A huge amount of new fast radio bursts (FRBs) can help astronomers finally get a grip on these mysterious and powerful explosions from space.
A new study reports the detection of 19 formerly undiscovered FRBs, including the closest closest to the earth and the brightest ever seen. The results significantly increase the total number of impressions; only three dozen FRBs were previously known, with the first detection in 2007.
FRBs are short (milliseconds long) but intense emissions of radio light, which in almost a century can pack as much energy as our own sun produces. Their source is the subject of much debate and debate. For example, some researchers have suggested that FRBs can be generated by advanced extraterrestrial civilizations, although most astronomers prefer natural explanations, such as fast rotating neutron stars. [13 Ways to Hunt Intelligent Aliens]
The new study will be led by Ryan Shannon from the Swinburne University of Technology in Australia. Since early 2017, he and his team have been searching for FRBs using the Australian Square Kilometer Array Pathfinder (ASKAP), a network of 36 radio stations in Western Australia.
The systematic hunt has already yielded 20 FRBs, the researchers report in the new newspaper, published today (October 10) online in the journal Nature. (One of the eruptions they saw was mentioned earlier in another article, so the count of new FRBs is technically 19.)
The success rate of the team can be reduced to two factors, said co-author Keith Bannister of the Commonwealth Scientific and Industrial Research Organization (CSIRO), the national science agency of Australia, which designed and developed ASKAP.
"The telescope has an amazing field of view of 30 square degrees, 100 times larger than the full moon," Bannister said in a statement.
"And by using the dish antennae of the telescope in a radical way, with each pointing to a different part of the sky, we saw 240 square degrees at once – about 1000 times the area of the full moon," he added. "ASKAP is amazingly good for this work."
The team's analyzes show "that fast radio bursts are coming from the other side of the universe instead of from our own galactic neighborhood," Shannon added in the same statement.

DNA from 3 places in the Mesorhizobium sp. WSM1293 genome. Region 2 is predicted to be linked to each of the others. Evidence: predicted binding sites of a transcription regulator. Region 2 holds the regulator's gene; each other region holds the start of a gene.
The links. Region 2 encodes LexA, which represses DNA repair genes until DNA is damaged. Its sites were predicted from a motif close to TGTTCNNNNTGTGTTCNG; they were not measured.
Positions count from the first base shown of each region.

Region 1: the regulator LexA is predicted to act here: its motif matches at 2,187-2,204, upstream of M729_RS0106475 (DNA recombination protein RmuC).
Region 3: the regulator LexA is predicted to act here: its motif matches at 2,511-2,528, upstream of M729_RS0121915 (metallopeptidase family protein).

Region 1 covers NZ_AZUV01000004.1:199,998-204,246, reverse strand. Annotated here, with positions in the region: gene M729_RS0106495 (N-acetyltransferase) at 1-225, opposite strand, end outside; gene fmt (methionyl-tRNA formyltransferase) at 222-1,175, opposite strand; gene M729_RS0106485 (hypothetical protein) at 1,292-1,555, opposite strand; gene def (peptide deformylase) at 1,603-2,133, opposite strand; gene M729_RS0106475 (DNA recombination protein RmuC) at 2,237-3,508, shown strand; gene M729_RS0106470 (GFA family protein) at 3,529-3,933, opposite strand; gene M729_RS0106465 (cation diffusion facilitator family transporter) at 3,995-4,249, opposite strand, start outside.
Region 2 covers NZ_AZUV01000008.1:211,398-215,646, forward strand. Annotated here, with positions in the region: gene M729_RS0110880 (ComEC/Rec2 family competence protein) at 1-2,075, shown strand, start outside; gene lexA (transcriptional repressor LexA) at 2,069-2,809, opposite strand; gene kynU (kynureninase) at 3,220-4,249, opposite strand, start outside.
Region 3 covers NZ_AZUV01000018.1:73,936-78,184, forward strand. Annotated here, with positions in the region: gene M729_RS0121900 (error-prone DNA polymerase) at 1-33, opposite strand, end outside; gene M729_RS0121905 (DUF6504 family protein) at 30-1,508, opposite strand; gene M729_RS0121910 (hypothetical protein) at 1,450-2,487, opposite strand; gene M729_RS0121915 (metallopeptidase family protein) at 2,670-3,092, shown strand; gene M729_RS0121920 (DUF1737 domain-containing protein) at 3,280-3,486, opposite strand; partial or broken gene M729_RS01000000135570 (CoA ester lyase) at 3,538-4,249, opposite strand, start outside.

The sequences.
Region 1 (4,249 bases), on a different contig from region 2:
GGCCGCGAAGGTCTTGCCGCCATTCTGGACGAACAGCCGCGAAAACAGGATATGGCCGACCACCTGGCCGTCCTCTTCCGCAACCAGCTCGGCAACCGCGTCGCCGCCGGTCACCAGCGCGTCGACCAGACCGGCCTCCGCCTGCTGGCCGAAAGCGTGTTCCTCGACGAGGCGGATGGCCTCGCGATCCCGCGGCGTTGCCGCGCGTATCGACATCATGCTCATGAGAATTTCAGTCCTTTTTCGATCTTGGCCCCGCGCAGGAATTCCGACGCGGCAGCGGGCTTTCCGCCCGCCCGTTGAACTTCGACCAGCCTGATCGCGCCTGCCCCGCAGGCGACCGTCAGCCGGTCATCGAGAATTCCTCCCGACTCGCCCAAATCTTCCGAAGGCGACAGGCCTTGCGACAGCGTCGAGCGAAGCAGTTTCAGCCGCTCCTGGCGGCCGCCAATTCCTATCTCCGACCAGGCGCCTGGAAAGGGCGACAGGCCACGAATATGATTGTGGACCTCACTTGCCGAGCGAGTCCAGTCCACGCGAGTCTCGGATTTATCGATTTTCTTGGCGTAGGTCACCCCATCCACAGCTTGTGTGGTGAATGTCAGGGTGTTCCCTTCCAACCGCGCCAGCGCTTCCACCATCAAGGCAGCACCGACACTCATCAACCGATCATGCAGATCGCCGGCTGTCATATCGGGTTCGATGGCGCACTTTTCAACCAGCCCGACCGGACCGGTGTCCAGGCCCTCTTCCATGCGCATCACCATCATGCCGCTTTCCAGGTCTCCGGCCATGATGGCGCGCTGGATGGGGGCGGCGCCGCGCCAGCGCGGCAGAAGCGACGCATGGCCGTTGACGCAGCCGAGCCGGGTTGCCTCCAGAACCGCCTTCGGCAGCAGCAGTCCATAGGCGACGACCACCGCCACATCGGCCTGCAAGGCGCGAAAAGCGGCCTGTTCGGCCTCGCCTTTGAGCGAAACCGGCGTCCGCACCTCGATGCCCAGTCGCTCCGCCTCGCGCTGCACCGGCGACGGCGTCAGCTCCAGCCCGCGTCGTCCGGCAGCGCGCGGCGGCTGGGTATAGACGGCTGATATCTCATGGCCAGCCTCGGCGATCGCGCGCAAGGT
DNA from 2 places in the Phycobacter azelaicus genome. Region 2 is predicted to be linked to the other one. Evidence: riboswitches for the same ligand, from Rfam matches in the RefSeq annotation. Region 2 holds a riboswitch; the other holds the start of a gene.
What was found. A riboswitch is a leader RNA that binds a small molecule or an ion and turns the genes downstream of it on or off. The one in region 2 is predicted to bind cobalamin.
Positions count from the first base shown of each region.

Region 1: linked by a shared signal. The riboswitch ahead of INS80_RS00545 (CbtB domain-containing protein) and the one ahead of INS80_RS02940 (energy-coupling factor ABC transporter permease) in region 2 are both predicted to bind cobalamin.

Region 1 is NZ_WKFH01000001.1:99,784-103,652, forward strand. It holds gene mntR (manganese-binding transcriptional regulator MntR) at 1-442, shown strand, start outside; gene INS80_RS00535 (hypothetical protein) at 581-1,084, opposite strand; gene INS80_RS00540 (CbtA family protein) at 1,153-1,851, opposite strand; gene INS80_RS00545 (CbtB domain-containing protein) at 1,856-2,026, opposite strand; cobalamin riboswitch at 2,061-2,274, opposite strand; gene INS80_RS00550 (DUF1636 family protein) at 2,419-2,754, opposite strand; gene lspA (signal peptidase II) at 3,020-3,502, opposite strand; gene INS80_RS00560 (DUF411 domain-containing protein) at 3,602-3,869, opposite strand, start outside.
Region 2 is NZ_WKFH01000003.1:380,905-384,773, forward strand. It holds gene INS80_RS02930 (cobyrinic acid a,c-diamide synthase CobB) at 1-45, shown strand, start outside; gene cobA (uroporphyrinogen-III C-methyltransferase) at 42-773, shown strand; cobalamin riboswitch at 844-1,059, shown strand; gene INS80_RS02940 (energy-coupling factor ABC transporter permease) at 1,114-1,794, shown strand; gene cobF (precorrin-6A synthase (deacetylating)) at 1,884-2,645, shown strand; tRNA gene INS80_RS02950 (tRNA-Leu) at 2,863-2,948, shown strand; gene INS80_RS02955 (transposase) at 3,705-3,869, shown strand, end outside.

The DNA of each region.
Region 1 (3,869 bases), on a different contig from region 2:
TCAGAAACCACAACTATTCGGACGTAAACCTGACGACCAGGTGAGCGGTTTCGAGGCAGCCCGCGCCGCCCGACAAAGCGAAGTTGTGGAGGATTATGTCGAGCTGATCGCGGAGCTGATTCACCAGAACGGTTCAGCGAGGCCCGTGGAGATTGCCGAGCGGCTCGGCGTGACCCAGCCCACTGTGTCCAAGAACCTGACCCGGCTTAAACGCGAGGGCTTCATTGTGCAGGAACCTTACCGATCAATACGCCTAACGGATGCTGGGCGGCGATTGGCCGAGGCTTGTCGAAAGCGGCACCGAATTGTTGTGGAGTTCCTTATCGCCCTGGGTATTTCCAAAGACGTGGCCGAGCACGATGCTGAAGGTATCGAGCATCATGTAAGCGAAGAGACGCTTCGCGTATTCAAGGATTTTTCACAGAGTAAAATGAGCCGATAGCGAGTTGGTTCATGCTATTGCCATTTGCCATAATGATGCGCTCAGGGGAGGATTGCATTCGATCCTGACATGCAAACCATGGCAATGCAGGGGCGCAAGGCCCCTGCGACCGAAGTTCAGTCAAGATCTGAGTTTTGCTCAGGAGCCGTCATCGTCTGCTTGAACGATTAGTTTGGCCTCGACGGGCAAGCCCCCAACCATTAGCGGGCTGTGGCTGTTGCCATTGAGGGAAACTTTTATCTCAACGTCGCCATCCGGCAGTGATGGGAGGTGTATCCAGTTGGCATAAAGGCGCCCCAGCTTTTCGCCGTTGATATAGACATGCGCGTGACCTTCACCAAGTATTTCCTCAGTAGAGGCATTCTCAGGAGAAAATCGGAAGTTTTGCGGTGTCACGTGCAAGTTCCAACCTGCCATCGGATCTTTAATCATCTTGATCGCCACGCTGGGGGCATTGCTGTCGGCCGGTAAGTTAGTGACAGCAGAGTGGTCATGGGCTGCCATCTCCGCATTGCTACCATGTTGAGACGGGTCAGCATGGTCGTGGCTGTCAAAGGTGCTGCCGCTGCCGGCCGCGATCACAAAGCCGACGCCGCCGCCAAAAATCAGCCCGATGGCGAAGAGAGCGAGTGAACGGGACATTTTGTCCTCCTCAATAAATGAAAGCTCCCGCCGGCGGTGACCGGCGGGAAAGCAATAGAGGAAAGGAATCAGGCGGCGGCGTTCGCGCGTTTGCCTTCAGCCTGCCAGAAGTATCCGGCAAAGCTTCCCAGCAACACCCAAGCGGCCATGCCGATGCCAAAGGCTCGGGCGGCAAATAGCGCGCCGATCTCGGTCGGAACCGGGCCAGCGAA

The researchers have brought the nearest FRB to earth – an event known as FRB 171020, which came from about 425 million light-years from our planet. That is about twice as close as the previous record holder, Shannon told Space.com.
And the ASKAP survey has discovered the most powerful FRB known – again, by a factor of two, said Shannon, who is also affiliated with the Center of Excellence of the Australian Research Council for Gravitational Wave Discovery (OzGrav).
None of the newly detected FRBs appeared to flicker more than once during the research period, although the team repeatedly noticed FRB repeat fields and spent more than 12,000 hours following FRB finds, Shannon said.
Indeed, to date, only one "repeater" has been confirmed – a source called FRB 121102, which has fired several times since its discovery in 2012, including a barrage of at least 93 in the course of a single day in August 2017 .
The strange example of FRB 121102 and the new results raise an important question, Shannon said: "Are there two classes of FRB sources? The differences between the repeater and the others are too difficult to ignore."
There is another important implication of the new study, he added. The ASKAP FRBs are brighter than previous detections and they have a lower "spread". Dispersion refers to the spreading or smearing of the various wavelengths that make up a burst – in fact, how much these different wavelengths are delayed by material that intervenes from the FRB source to the earth.
"The fact that there is a relationship between clarity and dispersion tells us that the material that produces the dispersion is outside of the galaxies, in the weak weak gas in the intergalactic medium," Shannon told Space.com via e-mail. "This means that we can use FRBs to study this material, which is almost impossible to observe with other techniques (eg optical X-ray observations)."
In the future, Shannon and his colleagues want to determine the location of the FRBs. They should be able to bind every outburst to their home galaxy, the researchers said.
As the name implies, ASKAP is a scout for the Square Kilometer Array (SKA), a huge network of radio dishes in Australia and South Africa that will take shape in the coming years. The SKA can ultimately find many more FRBs, said the members of the study team.
Mike Wall's book on the search for extraterrestrial life, "Outside, "will be published on November 13 by Grand Central Publishing. Follow him on Twitter @michaeldwall. follow us @Spacedotcom or Facebook. Originally published on Space.com.